According to a survey by the Australian Institute of Company Directors , financial sustainability is the top issue keeping board members of not-for-profit (NFP) entities awake at night.
In an era of change, reduced government assistance and growing competition for each charitable dollar, it’s no surprise that funding is top of mind for NFPs.
Furthermore, returns on cash reserves held in traditional term deposits are barely yielding higher than inflation. Buildings that house core social and community services are becoming tired and in need of repair and the need to invest in IT, marketing and social media has never been greater.
NFPs are facing increasing costs and reduced income – not the perfect scenario for any organisation trying to achieve financial sustainability. In the face of this challenge, NFP Boards must think more broadly about what they can do to improve their financial sustainability.
Traditional funding options
To help this situation, NFPs could adopt the following:
1. Selling Assets
The sale of assets is a relatively easy strategy to release liquidity that can be invested in core operations. However, if funds are not used efficiently, or are just used to fund working capital, then they will be consumed and the organisation will go back to square one.
2. Diversifying Revenue Streams
Many charities are looking to diversify their revenue streams to reduce their reliance on government funding or other major income streams. Reducing your reliance on a specific funding source is a good strategy to reduce risk. However some NFPs are restricted in what they can do by their constitution. Another challenge, which is often overlooked, is that additional revenue activities can draw management away from the core competency and ultimately reduce their focus on strategic goals.
Mergers and acquisitions offer the opportunity to share corporate overheads and improve margins. However in any merger it can be difficult to merge differing strategies and goals.
4. Attracting Diverse and Skilled Board Members
Introducing skilled experts on to your Board can improve the NFP’s efficiency in generating returns on capital employed, which should improve the organisations reserves. Specialists could be assigned to sub-committees that make recommendations to the Board. However, appointing too many non-executive Board Members may result in challenges in the decision-making process.
New funding options
The challenges facing the industry have led to the emergence of new funding options to help NFPs become financially sustainable. These are relatively new to the Australian market but have proved successful in overseas markets (with experts predicting they will grow in popularity at home) and are therefore worth considering as part of your strategy to improve financial sustainability:
1. Social Benefit Bonds
Social benefit bonds (SBB) are a type of ‘payment by outcomes’ funding mechanism that engages private capital. Typically, instead of a government paying directly for the provision of a social service, private investors provide capital to a service provider to achieve agreed-upon social outcomes. If these outcomes are achieved, the Government pays the upfront investment along with a financial return.
The attractiveness for Government is risk mitigation, cash flow management and the potential to promote innovation in service delivery via public-private partnerships. The benefit for NFPs is that the Government is more comfortable putting forward new and additional funding when the outcome of the investment is guaranteed.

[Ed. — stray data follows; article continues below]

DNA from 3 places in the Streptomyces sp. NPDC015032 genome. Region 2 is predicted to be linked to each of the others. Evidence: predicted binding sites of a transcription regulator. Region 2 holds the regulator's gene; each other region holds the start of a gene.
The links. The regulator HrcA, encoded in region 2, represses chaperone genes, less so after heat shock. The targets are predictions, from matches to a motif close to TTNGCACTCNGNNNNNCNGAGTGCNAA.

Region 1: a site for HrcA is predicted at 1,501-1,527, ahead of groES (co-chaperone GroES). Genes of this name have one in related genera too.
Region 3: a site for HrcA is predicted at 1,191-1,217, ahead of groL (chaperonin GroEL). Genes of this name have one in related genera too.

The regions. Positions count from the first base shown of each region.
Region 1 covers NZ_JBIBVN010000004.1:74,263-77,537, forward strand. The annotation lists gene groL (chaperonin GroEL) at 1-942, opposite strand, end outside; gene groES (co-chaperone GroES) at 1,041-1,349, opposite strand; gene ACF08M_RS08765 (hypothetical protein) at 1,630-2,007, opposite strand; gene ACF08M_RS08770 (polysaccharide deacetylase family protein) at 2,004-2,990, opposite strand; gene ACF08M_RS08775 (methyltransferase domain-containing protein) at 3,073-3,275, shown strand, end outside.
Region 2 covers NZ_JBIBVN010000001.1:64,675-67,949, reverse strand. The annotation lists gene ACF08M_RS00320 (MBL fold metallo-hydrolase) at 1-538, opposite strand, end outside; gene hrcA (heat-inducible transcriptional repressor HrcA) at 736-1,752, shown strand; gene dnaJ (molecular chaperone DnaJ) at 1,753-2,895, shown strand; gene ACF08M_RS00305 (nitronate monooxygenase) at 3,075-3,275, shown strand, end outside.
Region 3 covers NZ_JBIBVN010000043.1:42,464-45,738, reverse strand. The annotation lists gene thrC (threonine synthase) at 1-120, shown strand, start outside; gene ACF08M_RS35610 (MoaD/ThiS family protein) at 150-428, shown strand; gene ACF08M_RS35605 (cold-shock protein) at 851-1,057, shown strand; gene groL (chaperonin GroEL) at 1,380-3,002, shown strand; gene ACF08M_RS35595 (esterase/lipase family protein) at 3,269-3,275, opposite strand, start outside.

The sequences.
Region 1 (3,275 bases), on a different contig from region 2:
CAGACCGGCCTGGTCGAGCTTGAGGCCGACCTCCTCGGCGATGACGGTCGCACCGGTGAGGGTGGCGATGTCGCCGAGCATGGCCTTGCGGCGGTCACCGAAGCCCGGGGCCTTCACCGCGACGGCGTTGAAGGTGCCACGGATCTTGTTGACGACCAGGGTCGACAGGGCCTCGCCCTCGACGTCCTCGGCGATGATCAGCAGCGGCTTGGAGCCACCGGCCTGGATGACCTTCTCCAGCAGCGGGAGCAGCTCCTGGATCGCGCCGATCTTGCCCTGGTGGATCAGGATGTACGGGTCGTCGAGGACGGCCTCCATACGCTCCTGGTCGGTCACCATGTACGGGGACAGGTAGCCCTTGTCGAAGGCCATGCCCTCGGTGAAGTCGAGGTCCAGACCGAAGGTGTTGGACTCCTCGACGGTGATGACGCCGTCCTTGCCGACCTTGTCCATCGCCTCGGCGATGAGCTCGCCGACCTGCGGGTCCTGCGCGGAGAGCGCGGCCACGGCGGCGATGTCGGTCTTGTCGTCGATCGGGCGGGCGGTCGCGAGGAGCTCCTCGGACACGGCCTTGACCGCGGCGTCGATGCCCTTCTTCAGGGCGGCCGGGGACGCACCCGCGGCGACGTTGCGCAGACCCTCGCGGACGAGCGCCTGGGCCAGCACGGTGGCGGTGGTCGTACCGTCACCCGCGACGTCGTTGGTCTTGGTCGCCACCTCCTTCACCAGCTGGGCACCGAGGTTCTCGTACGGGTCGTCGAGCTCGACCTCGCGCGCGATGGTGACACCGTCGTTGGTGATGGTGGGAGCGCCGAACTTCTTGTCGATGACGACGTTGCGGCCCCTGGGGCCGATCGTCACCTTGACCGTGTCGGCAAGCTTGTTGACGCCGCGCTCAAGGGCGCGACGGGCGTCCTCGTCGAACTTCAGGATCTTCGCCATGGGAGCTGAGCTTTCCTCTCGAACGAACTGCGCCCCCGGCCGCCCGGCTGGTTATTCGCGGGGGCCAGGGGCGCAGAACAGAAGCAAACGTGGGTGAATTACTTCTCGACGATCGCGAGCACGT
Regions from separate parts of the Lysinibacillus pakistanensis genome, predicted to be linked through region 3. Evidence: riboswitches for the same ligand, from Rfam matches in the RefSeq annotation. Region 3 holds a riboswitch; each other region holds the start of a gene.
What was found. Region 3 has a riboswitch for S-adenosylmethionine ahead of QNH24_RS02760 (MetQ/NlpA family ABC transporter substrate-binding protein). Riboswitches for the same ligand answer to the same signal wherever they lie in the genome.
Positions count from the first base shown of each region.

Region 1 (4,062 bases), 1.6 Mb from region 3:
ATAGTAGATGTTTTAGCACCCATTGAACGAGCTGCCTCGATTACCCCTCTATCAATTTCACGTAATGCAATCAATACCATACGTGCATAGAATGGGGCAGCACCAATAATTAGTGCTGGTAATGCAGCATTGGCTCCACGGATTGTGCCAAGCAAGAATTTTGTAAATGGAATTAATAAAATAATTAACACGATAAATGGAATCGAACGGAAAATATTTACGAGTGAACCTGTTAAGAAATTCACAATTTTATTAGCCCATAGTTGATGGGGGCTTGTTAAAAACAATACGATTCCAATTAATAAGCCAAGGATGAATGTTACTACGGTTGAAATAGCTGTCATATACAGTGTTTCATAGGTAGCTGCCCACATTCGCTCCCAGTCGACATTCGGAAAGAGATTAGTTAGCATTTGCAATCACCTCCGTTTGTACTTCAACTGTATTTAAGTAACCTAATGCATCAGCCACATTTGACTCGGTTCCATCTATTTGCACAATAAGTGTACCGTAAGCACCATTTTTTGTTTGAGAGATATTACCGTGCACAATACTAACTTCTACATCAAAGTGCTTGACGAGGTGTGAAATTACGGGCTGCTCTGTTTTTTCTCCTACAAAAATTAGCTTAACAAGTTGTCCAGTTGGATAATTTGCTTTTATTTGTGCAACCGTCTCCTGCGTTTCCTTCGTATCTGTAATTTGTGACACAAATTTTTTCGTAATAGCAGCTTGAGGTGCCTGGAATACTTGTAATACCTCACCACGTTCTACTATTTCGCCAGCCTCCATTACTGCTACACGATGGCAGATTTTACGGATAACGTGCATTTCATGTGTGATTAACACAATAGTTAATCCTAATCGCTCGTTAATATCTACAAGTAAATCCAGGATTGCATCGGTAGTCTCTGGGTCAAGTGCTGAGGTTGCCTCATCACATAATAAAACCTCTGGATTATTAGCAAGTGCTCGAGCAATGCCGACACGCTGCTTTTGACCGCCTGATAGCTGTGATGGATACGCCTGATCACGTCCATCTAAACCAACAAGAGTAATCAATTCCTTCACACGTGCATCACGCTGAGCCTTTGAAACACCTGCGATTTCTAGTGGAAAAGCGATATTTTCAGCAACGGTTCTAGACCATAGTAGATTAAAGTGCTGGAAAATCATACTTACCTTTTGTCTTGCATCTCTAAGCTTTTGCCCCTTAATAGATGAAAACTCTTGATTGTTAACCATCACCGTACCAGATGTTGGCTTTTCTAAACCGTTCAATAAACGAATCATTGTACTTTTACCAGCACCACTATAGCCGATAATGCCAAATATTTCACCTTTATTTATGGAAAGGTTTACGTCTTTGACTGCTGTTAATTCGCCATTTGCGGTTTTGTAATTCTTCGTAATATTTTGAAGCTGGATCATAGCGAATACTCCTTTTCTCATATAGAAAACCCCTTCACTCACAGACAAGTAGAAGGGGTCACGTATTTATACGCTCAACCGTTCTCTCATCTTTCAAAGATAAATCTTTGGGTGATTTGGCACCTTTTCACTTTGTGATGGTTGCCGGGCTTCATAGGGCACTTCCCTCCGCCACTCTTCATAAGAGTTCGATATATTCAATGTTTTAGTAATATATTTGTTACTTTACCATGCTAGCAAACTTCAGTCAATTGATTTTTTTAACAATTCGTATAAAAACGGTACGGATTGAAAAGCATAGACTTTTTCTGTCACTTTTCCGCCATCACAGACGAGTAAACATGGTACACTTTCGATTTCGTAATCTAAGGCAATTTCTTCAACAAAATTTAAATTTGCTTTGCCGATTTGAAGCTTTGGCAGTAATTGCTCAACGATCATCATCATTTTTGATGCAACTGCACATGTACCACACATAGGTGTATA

Whilst SBBs have been popular in the US and UK, they are still in their relative infancy in Australia. In the past few years we have seen a successful $7m pilot programme in New South Wales to assist foster care families as well as three SBBs in Queensland in reoffending, homelessness and issues facing Aboriginal and Torres Strait Islander People. The Australian Government just released a discussion paper on Social Impact Investing in January 2017 to explore options to expand the number of affordable housing options in Australia, based on the UK model.
To be successful in pursuing this type of funding you need to be able to demonstrate confidence to private investors. This starts with transparent and accurate financial records.
Crowdfunding allows NFPs to set up an online fundraising campaign based on a specific project or program; this allows people to make a secure donation to the organisation via a third party website.
In Australia, crowdfunding has seen growth in donations per annum in excess of 300% in the past two years. This growth is attributed to the shift in fundraising through digital, mobile and social media, as oppose to the traditional method of ‘shaking the tin’ on street corners. NFPs can spread their message to the public much wider than before (even internationally), in order to expand their fundraising scope for the benefit of their programs.
Industry commentators highlight that the rise of crowdfunding is a reflection of the innovation currently being experienced in the NFP sector. Whilst this method may not suit all NFPs, it certainly is an option for additional fundraising sources that should be considered by NFPs to improve their organisation’s ability to attract income.
Achieving financial sustainability is no easy task for NFP entities which is probably why it is the top issue concerning today’s NFP leaders. Each of the above strategies has opportunities and drawbacks. To make sure that you are informed on these it is important to engage your accountant in any funding decisions.
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